HIV patients lament high user fees, treatment failure

Director General, National Agency for the Control of AIDS, NACA, Dr. Sani Aliyu (left); Chairman, House of Representatives Committee on AIDS and Tuberculosis, David Ombugadu; Country Representative, United Nations Women, Adjaratou Ndiaye and UNAIDS  Country Director, Dr. Bilali Camara during the National HIV Prevention Conference 2016 in Abuja… yesterday.

UNAIDS seeks inclusion of medication in NHIS

These are hard times for people living with HIV/AIDS in the country, The Guardian has learnt.

Besides the high user fees that they are allegedly charged, the patients are lamenting the rising cases of treatment failure. Nigeria may soon witness a higher rate of deaths from the ailment if nothing is done urgently to address the situation.

Ahead of the World AIDS Day today, The Guardian learnt that many hospitals are still charging many of the people living with HIV in Nigeria fees, sometimes as high as N7000 for monitoring tests. Chemistry and Haematology (essential laboratory) tests for PLHIV which were hitherto free in the country are now being paid for.

The Guardian had earlier this year reported that the United States government that had largely supported the HIV/AIDS scheme in the areas of chemistry tests and antiretroviral drugs (ARV) for the affected people through the President’s Emergency Programme for AIDS Relief (PEPFAR) had officially withdrawn a substantial amount of the support.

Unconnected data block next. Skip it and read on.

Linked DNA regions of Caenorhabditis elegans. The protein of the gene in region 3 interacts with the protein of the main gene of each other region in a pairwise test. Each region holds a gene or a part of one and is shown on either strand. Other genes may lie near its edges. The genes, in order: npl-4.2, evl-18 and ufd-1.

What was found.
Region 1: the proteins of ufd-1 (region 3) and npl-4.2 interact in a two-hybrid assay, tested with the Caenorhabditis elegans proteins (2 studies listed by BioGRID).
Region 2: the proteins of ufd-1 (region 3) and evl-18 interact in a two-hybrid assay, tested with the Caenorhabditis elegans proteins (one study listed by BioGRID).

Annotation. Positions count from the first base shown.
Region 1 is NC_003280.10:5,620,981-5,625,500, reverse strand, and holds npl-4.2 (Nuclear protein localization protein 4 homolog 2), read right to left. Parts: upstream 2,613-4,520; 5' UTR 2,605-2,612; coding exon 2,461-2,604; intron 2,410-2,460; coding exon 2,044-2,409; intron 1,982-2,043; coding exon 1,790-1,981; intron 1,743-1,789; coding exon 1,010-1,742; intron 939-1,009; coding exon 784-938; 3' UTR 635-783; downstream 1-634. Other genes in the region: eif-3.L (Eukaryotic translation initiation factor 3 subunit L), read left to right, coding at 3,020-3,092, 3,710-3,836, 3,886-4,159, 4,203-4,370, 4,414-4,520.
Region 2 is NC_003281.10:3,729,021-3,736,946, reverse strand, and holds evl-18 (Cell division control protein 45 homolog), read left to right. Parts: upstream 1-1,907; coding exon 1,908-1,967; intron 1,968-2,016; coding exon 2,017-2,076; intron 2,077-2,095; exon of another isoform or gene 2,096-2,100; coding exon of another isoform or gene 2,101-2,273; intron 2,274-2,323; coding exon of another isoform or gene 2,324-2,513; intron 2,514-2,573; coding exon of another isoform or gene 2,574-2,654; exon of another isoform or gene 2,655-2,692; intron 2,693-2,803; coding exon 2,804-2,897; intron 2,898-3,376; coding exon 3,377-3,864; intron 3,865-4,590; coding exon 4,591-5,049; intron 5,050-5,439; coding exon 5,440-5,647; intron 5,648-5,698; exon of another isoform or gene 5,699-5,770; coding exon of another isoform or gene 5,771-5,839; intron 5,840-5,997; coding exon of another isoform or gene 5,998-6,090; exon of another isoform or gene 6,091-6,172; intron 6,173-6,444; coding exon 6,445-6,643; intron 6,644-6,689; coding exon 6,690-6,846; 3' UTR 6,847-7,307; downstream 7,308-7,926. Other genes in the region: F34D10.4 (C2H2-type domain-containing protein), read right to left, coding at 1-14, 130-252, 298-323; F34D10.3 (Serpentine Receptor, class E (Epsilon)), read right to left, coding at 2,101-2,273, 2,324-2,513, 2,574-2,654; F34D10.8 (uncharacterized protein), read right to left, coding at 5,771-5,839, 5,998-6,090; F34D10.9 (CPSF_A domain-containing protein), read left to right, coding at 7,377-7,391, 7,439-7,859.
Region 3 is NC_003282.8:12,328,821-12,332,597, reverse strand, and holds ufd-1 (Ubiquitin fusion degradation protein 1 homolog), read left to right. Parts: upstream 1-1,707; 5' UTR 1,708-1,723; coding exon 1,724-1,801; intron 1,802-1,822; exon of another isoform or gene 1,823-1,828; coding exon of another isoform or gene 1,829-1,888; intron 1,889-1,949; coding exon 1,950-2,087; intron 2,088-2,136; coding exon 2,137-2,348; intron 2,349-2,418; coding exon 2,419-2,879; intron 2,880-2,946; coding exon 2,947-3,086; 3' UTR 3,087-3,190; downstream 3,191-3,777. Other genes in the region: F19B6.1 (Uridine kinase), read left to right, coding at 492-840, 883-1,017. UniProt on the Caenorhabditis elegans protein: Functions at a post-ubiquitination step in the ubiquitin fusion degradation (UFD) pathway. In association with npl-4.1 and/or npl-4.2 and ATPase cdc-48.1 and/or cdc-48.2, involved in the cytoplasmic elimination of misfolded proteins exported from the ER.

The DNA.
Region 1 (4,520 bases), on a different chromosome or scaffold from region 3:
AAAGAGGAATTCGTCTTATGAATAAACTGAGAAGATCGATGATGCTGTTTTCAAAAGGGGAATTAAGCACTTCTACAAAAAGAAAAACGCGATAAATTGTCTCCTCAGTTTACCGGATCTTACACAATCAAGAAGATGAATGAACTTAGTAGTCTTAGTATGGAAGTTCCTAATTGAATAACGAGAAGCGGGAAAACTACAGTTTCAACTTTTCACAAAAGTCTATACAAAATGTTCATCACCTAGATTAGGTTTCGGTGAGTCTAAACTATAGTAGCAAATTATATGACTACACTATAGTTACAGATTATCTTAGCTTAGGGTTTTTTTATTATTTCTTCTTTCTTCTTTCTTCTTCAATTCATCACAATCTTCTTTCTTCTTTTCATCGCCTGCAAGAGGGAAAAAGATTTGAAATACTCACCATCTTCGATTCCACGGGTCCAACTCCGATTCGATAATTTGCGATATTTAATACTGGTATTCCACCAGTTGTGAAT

It was learnt that the 2015 target for HIV treatment coverage for adults and children was not achieved while the quality of HIV services provided has also remained worrisome. “Also, we do not measure the management of HIV co-infections. Yet we are aware that in Nigeria, co-infection of HIV with tuberculosis, hepatitis and cancers are very high,” a stakeholder said.

To address the situation, stakeholders urged the Federal Ministry of Health to institute a mechanism to ensure all hospitals providing HIV treatment services, no matter the status, adhere to prescribed standards of practice.

They also want the government to remove the barriers to accessing HIV treatment.

The Executive Secretary of the Civil Society for HIV and AIDS in Nigeria (CiSHAN), Walter Ugwuocha said:

“As the HIV treatment programme matures, it is important that we equally look for ways to ensure the cost of programme implementation drops. One of these ways is shifting to the use of cheaper and less toxic first-line drugs. It is also important we consider generic drug production. We must recognise the value in the use of self-test kits as a tool that can help reduce the barriers to individuals determining their HIV status,” he said.

Ugwuocha also wants the national HIV treatment programme to be weaned off donor support. “The HIV treatment programme in Nigeria is heavily dependent on the support of international partners. We demand that the national government’s investment in the HIV treatment programme should increase by at least 100% by the end of 2018. One such approach is the institution of the AIDS trust fund,” he told The Guardian.

The Resident Coordinator of the Joint United Nations Programme on HIV/ AIDS (UNAIDS), Dr. Bilali Camara urged the inclusion of HIV/ AIDS testing and treatment in the National Health Insurance Scheme (NHIS).

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